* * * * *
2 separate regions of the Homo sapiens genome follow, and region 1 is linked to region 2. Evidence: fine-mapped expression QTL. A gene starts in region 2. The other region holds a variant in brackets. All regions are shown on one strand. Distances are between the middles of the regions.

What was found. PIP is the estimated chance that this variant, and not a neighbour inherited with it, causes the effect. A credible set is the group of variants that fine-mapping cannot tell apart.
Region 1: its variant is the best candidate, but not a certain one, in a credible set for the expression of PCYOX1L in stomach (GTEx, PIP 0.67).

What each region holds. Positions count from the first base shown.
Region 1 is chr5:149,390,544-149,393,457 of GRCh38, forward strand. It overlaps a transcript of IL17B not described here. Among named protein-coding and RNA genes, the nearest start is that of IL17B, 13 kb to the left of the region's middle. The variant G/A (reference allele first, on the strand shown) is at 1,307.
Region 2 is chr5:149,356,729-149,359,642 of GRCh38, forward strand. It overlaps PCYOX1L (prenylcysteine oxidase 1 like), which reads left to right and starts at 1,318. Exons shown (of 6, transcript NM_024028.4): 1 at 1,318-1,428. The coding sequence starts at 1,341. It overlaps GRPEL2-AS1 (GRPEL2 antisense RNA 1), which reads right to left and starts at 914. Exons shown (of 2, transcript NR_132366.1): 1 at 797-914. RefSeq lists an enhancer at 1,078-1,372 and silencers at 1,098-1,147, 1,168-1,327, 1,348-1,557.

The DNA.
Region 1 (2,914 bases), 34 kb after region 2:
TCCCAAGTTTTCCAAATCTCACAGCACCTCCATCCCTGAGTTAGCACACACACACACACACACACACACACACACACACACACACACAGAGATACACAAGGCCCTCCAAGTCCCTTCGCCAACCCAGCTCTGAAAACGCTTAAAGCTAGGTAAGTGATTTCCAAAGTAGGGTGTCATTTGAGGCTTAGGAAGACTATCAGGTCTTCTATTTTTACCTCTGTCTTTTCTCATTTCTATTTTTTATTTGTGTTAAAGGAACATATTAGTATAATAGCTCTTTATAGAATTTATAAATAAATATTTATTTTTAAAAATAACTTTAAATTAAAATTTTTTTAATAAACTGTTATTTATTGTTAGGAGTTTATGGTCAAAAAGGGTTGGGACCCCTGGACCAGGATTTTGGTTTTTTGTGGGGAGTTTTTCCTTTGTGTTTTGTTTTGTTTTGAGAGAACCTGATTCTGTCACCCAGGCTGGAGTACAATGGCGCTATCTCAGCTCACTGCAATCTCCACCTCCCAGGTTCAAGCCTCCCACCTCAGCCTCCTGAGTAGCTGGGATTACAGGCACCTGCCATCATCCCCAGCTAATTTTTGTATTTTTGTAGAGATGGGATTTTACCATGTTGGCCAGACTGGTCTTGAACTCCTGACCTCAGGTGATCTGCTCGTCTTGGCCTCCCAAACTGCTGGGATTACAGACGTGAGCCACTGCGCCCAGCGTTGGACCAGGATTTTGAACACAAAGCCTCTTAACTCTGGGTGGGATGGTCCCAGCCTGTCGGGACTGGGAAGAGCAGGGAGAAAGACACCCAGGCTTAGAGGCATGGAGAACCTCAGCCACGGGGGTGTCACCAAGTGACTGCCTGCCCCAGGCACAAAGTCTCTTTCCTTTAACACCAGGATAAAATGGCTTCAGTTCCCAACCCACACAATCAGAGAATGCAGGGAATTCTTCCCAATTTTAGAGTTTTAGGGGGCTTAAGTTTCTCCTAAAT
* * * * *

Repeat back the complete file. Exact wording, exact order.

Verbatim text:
2 separate regions of the Homo sapiens genome follow, and region 1 is linked to region 2. Evidence: fine-mapped expression QTL. A gene starts in region 2. The other region holds a variant in brackets. All regions are shown on one strand. Distances are between the middles of the regions.

What was found. PIP is the estimated chance that this variant, and not a neighbour inherited with it, causes the effect. A credible set is the group of variants that fine-mapping cannot tell apart.
Region 1: its variant is the best candidate, but not a certain one, in a credible set for the expression of PCYOX1L in stomach (GTEx, PIP 0.67).

What each region holds. Positions count from the first base shown.
Region 1 is chr5:149,390,544-149,393,457 of GRCh38, forward strand. It overlaps a transcript of IL17B not described here. Among named protein-coding and RNA genes, the nearest start is that of IL17B, 13 kb to the left of the region's middle. The variant G/A (reference allele first, on the strand shown) is at 1,307.
Region 2 is chr5:149,356,729-149,359,642 of GRCh38, forward strand. It overlaps PCYOX1L (prenylcysteine oxidase 1 like), which reads left to right and starts at 1,318. Exons shown (of 6, transcript NM_024028.4): 1 at 1,318-1,428. The coding sequence starts at 1,341. It overlaps GRPEL2-AS1 (GRPEL2 antisense RNA 1), which reads right to left and starts at 914. Exons shown (of 2, transcript NR_132366.1): 1 at 797-914. RefSeq lists an enhancer at 1,078-1,372 and silencers at 1,098-1,147, 1,168-1,327, 1,348-1,557.

The DNA.
Region 1 (2,914 bases), 34 kb after region 2:
TCCCAAGTTTTCCAAATCTCACAGCACCTCCATCCCTGAGTTAGCACACACACACACACACACACACACACACACACACACACACACAGAGATACACAAGGCCCTCCAAGTCCCTTCGCCAACCCAGCTCTGAAAACGCTTAAAGCTAGGTAAGTGATTTCCAAAGTAGGGTGTCATTTGAGGCTTAGGAAGACTATCAGGTCTTCTATTTTTACCTCTGTCTTTTCTCATTTCTATTTTTTATTTGTGTTAAAGGAACATATTAGTATAATAGCTCTTTATAGAATTTATAAATAAATATTTATTTTTAAAAATAACTTTAAATTAAAATTTTTTTAATAAACTGTTATTTATTGTTAGGAGTTTATGGTCAAAAAGGGTTGGGACCCCTGGACCAGGATTTTGGTTTTTTGTGGGGAGTTTTTCCTTTGTGTTTTGTTTTGTTTTGAGAGAACCTGATTCTGTCACCCAGGCTGGAGTACAATGGCGCTATCTCAGCTCACTGCAATCTCCACCTCCCAGGTTCAAGCCTCCCACCTCAGCCTCCTGAGTAGCTGGGATTACAGGCACCTGCCATCATCCCCAGCTAATTTTTGTATTTTTGTAGAGATGGGATTTTACCATGTTGGCCAGACTGGTCTTGAACTCCTGACCTCAGGTGATCTGCTCGTCTTGGCCTCCCAAACTGCTGGGATTACAGACGTGAGCCACTGCGCCCAGCGTTGGACCAGGATTTTGAACACAAAGCCTCTTAACTCTGGGTGGGATGGTCCCAGCCTGTCGGGACTGGGAAGAGCAGGGAGAAAGACACCCAGGCTTAGAGGCATGGAGAACCTCAGCCACGGGGGTGTCACCAAGTGACTGCCTGCCCCAGGCACAAAGTCTCTTTCCTTTAACACCAGGATAAAATGGCTTCAGTTCCCAACCCACACAATCAGAGAATGCAGGGAATTCTTCCCAATTTTAGAGTTTTAGGGGGCTTAAGTTTCTCCTAAAT